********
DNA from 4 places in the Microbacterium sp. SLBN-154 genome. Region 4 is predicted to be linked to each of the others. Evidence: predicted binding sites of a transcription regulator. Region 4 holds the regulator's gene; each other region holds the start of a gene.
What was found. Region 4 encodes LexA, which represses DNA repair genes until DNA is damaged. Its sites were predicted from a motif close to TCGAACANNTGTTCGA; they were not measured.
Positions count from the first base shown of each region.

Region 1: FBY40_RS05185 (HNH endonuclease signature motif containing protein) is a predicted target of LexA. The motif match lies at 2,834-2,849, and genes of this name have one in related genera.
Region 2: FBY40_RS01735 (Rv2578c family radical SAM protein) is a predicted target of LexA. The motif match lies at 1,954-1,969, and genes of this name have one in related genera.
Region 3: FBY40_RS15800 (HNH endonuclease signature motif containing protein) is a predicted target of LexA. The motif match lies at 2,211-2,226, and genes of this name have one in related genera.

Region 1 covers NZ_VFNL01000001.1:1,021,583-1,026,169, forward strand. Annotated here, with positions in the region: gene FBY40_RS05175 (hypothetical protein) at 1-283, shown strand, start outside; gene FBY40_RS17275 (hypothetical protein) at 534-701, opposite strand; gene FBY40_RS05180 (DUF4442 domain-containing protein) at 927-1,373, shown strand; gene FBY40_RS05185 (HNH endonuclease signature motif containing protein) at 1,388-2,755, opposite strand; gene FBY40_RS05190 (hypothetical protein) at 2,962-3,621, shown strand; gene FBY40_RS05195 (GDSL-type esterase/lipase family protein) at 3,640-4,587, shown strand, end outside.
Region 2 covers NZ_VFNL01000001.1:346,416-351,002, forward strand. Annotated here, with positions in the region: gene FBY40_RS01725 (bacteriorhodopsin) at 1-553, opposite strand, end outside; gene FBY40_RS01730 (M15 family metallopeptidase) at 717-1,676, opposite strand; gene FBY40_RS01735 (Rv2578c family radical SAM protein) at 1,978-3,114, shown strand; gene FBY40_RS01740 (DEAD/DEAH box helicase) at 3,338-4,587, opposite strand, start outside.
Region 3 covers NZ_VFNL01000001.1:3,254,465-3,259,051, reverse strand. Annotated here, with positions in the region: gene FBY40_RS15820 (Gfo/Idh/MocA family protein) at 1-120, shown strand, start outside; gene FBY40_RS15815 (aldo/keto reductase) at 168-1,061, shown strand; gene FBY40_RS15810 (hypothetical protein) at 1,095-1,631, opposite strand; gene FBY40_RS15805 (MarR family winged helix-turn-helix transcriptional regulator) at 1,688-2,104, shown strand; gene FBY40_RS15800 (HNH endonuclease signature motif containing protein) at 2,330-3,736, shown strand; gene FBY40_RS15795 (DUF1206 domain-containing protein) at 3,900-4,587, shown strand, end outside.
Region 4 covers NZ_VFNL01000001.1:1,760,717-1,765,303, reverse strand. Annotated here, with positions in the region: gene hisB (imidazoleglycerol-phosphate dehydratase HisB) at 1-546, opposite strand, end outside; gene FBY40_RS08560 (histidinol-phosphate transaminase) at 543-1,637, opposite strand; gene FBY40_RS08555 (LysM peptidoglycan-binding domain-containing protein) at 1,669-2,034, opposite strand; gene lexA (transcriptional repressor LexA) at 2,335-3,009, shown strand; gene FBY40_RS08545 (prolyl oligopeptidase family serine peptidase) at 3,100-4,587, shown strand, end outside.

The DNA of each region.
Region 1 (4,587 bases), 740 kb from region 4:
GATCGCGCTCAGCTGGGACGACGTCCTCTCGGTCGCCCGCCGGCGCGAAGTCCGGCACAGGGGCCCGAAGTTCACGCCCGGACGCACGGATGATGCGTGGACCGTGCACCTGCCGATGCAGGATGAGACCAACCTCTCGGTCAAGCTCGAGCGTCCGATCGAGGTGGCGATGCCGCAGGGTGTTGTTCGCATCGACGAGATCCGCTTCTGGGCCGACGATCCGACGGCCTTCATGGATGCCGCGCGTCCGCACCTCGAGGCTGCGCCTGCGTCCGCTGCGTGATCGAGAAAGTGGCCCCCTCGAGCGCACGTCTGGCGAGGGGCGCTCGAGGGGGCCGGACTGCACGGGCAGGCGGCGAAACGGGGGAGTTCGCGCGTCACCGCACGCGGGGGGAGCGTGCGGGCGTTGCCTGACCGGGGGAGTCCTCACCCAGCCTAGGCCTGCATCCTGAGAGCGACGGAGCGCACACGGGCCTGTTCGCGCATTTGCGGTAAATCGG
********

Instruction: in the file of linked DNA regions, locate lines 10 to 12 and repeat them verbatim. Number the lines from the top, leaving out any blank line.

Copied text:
Region 4 covers NZ_VFNL01000001.1:1,760,717-1,765,303, reverse strand. Annotated here, with positions in the region: gene hisB (imidazoleglycerol-phosphate dehydratase HisB) at 1-546, opposite strand, end outside; gene FBY40_RS08560 (histidinol-phosphate transaminase) at 543-1,637, opposite strand; gene FBY40_RS08555 (LysM peptidoglycan-binding domain-containing protein) at 1,669-2,034, opposite strand; gene lexA (transcriptional repressor LexA) at 2,335-3,009, shown strand; gene FBY40_RS08545 (prolyl oligopeptidase family serine peptidase) at 3,100-4,587, shown strand, end outside.

The DNA of each region.
Region 1 (4,587 bases), 740 kb from region 4: